Unless you've actually listened to the radio-show, you wouldn't have a CLUE what that means!

    [video=youtube;dE5QfF4hw2E]http://www.youtube.com/watch?v=dE5QfF4hw2E[/video]
     
    Last edited: Sep 4, 2013
  6. The other day I had to explain to my niece (age 15) what "cut a rug" meant.
     
  7. I was dating a girl in the 1990s who, one day, said she need to find a "French Laundry" nearby for a particular skirt she had - my head spun around and asked "a what?" I had never heard the term before. She described it, consistent with what you learned, as a high-end, specialized dry cleaner / laundry that did things that a normal place wouldn't or couldn't do well.
    Since we lived in NYC (where everything exists, for a price), we found one and it was unlike any dry cleaner I had ever been in before. I felt as if I had walked into someone's nice parlor in the 1940s and the woman who helped us (in the parlor, no counter in this establishment) discussed (yes, it felt like a discussion, not a "when do you want it by" shouted at us) our needs (I felt as if I was enrolling my kid in a private school) as she examined the skirt.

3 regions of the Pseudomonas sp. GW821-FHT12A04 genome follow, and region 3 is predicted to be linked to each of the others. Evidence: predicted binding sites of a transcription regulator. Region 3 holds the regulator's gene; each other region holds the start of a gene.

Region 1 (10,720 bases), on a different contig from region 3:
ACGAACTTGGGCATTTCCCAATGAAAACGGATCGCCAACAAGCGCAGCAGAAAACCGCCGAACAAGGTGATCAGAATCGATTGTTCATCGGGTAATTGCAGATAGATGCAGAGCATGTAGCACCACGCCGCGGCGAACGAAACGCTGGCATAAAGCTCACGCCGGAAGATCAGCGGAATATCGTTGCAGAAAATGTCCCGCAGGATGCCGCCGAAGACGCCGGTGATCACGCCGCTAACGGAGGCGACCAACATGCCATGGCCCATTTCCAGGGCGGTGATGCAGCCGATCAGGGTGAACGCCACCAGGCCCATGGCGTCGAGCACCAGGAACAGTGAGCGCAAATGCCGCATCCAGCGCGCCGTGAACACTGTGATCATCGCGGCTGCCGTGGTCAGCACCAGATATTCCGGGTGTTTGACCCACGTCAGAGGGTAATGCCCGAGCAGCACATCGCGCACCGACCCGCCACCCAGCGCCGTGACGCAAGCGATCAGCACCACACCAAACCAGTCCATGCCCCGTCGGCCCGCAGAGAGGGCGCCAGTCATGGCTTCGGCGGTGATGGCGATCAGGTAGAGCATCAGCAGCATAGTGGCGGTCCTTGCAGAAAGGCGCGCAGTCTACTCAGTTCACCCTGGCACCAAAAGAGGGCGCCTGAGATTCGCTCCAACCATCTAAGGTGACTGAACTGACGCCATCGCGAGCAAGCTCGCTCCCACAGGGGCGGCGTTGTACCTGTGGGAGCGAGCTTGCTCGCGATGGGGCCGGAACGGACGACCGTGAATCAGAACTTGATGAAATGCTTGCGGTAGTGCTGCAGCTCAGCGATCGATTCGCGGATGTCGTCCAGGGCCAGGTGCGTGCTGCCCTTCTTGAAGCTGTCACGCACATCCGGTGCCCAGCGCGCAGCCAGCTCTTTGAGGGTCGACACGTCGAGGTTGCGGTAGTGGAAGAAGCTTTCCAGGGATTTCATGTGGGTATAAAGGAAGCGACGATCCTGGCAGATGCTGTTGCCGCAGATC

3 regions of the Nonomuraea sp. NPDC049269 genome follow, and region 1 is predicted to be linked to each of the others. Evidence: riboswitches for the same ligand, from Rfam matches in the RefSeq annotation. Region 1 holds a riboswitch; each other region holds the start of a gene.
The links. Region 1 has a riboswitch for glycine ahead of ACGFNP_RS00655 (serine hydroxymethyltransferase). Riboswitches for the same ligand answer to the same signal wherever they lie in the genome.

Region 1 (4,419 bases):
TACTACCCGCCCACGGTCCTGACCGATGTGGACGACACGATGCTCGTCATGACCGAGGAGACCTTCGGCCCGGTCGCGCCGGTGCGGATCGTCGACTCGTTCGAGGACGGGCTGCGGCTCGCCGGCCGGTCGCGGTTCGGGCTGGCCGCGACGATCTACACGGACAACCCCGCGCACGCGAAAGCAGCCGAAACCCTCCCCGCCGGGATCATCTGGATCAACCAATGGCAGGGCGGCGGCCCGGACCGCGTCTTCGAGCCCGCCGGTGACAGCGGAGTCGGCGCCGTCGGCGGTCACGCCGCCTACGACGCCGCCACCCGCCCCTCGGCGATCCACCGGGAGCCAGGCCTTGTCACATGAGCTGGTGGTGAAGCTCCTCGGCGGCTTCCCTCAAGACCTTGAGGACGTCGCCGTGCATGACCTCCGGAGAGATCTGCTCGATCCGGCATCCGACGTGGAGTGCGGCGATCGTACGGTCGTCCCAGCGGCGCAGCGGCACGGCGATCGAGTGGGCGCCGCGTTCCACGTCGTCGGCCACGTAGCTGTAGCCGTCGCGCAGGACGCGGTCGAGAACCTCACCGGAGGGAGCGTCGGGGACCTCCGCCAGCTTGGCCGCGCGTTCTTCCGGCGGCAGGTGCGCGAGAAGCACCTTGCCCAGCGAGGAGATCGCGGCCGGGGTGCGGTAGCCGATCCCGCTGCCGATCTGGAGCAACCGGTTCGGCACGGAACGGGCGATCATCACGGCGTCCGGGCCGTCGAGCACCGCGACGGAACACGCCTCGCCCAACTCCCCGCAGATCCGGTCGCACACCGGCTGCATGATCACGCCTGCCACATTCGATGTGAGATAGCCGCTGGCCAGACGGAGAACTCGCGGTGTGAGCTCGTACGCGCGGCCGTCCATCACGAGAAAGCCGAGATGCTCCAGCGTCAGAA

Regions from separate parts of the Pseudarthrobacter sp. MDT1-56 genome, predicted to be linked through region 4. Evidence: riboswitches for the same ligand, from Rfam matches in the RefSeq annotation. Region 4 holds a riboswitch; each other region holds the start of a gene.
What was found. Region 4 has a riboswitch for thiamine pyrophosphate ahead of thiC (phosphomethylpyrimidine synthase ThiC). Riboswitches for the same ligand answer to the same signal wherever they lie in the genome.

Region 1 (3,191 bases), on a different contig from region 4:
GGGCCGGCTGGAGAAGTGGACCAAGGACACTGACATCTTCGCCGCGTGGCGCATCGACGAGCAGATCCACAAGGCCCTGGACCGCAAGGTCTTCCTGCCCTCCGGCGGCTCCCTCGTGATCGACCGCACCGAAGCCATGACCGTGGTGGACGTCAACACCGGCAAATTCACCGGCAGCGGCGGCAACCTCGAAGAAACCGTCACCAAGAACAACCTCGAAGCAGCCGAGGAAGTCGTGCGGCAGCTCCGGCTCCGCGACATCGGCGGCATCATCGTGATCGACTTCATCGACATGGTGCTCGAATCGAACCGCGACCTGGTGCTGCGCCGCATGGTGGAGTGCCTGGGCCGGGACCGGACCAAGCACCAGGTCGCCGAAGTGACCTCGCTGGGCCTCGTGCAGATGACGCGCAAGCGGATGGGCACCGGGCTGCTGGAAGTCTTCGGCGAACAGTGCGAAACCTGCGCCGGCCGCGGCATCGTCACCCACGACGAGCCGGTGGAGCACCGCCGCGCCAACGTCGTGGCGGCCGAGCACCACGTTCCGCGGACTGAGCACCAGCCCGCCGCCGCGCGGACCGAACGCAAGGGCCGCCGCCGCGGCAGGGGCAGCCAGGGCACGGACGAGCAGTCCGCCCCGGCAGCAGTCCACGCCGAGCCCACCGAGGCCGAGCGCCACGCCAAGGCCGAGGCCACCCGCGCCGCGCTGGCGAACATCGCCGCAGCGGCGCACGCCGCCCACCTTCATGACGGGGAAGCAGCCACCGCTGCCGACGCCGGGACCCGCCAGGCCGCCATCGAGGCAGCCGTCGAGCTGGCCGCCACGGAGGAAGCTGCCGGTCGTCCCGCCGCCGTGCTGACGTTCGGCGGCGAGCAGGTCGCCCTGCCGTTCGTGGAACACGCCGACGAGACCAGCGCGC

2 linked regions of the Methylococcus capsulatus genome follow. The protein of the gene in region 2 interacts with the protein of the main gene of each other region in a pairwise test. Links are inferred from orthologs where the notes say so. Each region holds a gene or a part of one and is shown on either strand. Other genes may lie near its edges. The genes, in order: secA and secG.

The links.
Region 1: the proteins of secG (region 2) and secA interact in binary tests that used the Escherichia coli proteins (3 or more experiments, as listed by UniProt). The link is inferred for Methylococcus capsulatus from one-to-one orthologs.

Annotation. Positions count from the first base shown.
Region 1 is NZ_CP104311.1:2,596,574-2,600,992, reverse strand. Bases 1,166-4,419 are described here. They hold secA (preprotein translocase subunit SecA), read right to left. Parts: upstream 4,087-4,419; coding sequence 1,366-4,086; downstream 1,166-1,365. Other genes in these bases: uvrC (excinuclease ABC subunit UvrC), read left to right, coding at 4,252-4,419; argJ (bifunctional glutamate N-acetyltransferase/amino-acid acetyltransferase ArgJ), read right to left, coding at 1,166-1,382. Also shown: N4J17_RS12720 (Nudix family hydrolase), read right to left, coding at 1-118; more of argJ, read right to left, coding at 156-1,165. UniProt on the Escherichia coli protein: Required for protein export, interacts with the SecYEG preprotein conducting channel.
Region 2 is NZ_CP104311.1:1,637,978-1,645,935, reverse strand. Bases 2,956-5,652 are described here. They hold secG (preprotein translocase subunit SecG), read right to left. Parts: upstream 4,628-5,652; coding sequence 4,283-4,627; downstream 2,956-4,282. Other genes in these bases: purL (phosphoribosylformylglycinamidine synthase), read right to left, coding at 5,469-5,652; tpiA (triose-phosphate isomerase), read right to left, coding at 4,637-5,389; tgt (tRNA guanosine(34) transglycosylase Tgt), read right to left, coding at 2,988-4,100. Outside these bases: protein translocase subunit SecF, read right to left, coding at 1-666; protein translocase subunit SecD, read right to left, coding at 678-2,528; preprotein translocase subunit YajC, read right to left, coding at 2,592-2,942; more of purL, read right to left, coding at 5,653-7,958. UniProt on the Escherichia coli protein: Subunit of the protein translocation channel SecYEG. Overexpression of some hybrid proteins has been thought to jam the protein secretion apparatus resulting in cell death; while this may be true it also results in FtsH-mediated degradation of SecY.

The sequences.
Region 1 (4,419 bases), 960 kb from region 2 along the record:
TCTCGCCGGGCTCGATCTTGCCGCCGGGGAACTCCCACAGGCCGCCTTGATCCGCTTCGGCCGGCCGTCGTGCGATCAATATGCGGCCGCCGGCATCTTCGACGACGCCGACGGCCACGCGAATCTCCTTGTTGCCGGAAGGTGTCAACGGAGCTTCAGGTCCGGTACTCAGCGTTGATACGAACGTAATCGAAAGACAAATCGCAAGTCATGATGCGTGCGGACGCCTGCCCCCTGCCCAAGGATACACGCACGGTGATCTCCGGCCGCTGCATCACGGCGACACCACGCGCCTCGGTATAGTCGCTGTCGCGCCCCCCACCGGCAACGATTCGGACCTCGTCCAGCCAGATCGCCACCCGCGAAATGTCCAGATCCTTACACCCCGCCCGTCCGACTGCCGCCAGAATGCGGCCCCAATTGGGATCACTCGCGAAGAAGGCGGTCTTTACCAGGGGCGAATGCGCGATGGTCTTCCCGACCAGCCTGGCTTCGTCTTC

More broadly to your theme, my father was in his forties when I was born in the sixties, so I grew up with and still use words / expressions (and get made fun of, but they truly just come out) such as:

    - Moving pictures
    - Ice box
    - Lunch wagon
    - Rag top
    - Milk man / Milk run (for a train that makes every stop)
    - Lamplighter
    - As good as a certified check